On our way to Arles, we come by Les-Baux-de-Provence one of the most visited places by tourists in France equal to Mont Saint-Michel! Seen from afar it is definitely impressive though when you come closer, you start seeing that it is another ghost town / museum. Short walk and then, finally, we arrive at our beloved city.
The castle includes a bit of everything, from prehistory to the Middle Ages and the modern era, from war machines to caves of Neanderthal … Extra bonus the spectacular view on the plateau below. It makes us understand how Provence has managed to maintain its color and its beauty: it is forbidden to build!
We climb up to the top of the site enjoying the panoramic views. The castle itself is quite interesting and unspoiled, without interventions which means that some passageways are not exactly easy (no sandals, please…:). It is a very pleasant way to spend a couple of hours.
Two more photos from the top: the parking lot for the lazy visitors and the view of the Val d’ Enfer. According to Federic Mistral this landscape could have inspired Dante to ‘imagine’ the topography of his Hell. Another interesting detail associated with this place: bauxite takes its name from Baux as it was first discovered here!
Strolling along the streets of the ‘village’ we entered the Chapelle des Penitents Blancs (Chapel of the White Penitents), frescoed by the artist Yves Brayer to whom a small museum is dedicated too (it was closed).
We left from Baux with the sad impression that it looks more like an amusement park than a real village. It is a pity for a place with such a long and turbulent history.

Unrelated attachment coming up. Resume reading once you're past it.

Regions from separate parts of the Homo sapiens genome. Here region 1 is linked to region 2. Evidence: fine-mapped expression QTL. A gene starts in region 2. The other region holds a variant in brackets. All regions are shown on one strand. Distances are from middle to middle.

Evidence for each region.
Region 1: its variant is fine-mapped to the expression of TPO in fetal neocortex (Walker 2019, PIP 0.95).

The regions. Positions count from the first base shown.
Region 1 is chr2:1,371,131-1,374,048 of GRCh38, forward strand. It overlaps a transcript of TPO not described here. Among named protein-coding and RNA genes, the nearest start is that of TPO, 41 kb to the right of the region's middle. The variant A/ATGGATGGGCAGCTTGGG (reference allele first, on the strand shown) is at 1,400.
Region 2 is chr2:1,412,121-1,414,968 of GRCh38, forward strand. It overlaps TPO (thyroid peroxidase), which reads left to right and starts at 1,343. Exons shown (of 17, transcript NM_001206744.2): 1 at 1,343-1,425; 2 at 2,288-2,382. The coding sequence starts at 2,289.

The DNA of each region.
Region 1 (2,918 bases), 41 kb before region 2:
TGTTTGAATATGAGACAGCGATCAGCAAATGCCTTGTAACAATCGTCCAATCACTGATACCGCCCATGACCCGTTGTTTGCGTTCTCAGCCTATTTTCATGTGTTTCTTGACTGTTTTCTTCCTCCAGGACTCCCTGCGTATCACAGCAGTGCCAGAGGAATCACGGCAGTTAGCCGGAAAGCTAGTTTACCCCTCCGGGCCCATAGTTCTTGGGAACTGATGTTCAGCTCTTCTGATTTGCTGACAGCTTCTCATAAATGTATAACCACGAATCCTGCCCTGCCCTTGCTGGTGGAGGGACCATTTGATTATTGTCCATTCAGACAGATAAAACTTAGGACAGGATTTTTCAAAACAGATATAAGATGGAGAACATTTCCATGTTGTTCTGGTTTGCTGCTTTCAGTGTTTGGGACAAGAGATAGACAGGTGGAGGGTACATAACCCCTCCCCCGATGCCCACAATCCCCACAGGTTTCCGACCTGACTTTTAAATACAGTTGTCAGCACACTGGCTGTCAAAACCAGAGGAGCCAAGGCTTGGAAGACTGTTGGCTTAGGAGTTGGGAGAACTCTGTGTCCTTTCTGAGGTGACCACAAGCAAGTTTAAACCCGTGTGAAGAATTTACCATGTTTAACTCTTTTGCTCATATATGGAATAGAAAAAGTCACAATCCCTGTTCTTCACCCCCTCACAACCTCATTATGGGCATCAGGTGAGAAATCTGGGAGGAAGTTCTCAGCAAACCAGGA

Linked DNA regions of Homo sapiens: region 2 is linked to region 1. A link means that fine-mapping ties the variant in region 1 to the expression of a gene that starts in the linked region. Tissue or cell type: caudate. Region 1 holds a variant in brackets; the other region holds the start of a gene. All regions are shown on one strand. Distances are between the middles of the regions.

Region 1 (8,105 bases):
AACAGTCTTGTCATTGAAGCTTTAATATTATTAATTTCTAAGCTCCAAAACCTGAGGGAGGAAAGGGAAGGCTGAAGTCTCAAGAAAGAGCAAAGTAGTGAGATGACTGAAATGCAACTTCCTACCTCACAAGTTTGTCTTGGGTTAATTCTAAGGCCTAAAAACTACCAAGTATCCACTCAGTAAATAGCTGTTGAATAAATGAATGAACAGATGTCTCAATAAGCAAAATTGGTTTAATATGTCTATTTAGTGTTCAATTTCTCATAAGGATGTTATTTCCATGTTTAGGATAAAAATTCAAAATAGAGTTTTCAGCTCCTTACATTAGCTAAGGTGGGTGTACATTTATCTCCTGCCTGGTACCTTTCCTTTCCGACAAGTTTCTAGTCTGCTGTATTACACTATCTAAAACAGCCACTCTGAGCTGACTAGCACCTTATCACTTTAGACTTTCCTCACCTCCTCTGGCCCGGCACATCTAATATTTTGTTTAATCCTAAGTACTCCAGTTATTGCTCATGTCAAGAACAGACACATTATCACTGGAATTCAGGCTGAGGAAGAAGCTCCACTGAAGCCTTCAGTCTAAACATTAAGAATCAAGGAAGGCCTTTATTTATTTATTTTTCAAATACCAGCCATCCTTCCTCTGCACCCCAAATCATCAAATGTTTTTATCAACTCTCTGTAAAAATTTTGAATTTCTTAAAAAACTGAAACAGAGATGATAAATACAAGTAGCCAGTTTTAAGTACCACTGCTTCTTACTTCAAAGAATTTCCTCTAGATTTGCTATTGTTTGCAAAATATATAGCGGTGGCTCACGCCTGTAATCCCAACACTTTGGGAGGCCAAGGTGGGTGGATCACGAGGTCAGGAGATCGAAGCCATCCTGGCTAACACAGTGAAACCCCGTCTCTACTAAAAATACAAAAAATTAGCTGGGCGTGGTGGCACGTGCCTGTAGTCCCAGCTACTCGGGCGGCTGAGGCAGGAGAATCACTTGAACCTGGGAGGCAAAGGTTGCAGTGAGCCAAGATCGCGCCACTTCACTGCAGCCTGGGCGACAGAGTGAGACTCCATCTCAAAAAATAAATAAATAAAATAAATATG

After few tens of kilometres we arrive in Arles, a city that we’ve visited more than once traveling by motorcycle, car and now for the first time in our camper.
We stop at the large parking lot for buses [43.68349,4.6303] where, despite the low season (we are still in mid-February) we find a dozen other campers. I wonder what might happen in the summer season …
A little further [43.68168,4.63038] there is also a column for loading and unloading for free. In theory it has two sockets for electricity, but it is virtually impossible to stand close enough. Weird …
Arles is one of the most beloved French cities for us. This time we stayed just for one night, partly because of the Mistral, the ‘typical’ fierce wind of Provence. Our camper seemed being a small sailboad in the middle of a storm so we preferred to leave early in the morning.
Below there are some photos taken by Massimo during our previous trips … Thankfully it has not changed
In Arles we discovered the course camarguaise or course libre, a variant of bullfighting but at least with no killings. The objective is to remove a ribbon from the horns of the bull using a crochet. Apart from the ‘fun’ they use these courses as a system to select the best mothers for future fighting bulls…